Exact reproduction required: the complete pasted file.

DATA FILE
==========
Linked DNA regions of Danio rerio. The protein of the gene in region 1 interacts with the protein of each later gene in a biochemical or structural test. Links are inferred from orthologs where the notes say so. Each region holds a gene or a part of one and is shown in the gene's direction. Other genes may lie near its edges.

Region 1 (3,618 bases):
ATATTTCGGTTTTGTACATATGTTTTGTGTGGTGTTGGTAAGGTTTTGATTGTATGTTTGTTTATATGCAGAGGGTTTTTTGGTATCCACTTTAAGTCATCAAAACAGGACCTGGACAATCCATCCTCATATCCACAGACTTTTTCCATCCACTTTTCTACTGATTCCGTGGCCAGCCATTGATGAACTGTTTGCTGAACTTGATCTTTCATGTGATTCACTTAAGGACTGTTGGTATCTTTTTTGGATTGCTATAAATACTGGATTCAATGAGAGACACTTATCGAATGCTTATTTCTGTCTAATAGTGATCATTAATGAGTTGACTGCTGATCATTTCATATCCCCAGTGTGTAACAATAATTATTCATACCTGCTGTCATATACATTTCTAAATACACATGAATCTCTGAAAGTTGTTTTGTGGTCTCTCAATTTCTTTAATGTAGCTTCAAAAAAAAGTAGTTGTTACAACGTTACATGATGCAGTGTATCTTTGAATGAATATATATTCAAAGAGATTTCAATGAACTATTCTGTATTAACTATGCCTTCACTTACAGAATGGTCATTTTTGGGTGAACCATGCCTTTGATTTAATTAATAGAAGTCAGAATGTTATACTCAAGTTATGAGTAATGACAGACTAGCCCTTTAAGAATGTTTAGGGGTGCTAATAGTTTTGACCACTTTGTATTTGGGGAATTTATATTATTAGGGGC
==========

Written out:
Linked DNA regions of Danio rerio. The protein of the gene in region 1 interacts with the protein of each later gene in a biochemical or structural test. Links are inferred from orthologs where the notes say so. Each region holds a gene or a part of one and is shown in the gene's direction. Other genes may lie near its edges.

Region 1 (3,618 bases):
ATATTTCGGTTTTGTACATATGTTTTGTGTGGTGTTGGTAAGGTTTTGATTGTATGTTTGTTTATATGCAGAGGGTTTTTTGGTATCCACTTTAAGTCATCAAAACAGGACCTGGACAATCCATCCTCATATCCACAGACTTTTTCCATCCACTTTTCTACTGATTCCGTGGCCAGCCATTGATGAACTGTTTGCTGAACTTGATCTTTCATGTGATTCACTTAAGGACTGTTGGTATCTTTTTTGGATTGCTATAAATACTGGATTCAATGAGAGACACTTATCGAATGCTTATTTCTGTCTAATAGTGATCATTAATGAGTTGACTGCTGATCATTTCATATCCCCAGTGTGTAACAATAATTATTCATACCTGCTGTCATATACATTTCTAAATACACATGAATCTCTGAAAGTTGTTTTGTGGTCTCTCAATTTCTTTAATGTAGCTTCAAAAAAAAGTAGTTGTTACAACGTTACATGATGCAGTGTATCTTTGAATGAATATATATTCAAAGAGATTTCAATGAACTATTCTGTATTAACTATGCCTTCACTTACAGAATGGTCATTTTTGGGTGAACCATGCCTTTGATTTAATTAATAGAAGTCAGAATGTTATACTCAAGTTATGAGTAATGACAGACTAGCCCTTTAAGAATGTTTAGGGGTGCTAATAGTTTTGACCACTTTGTATTTGGGGAATTTATATTATTAGGGGC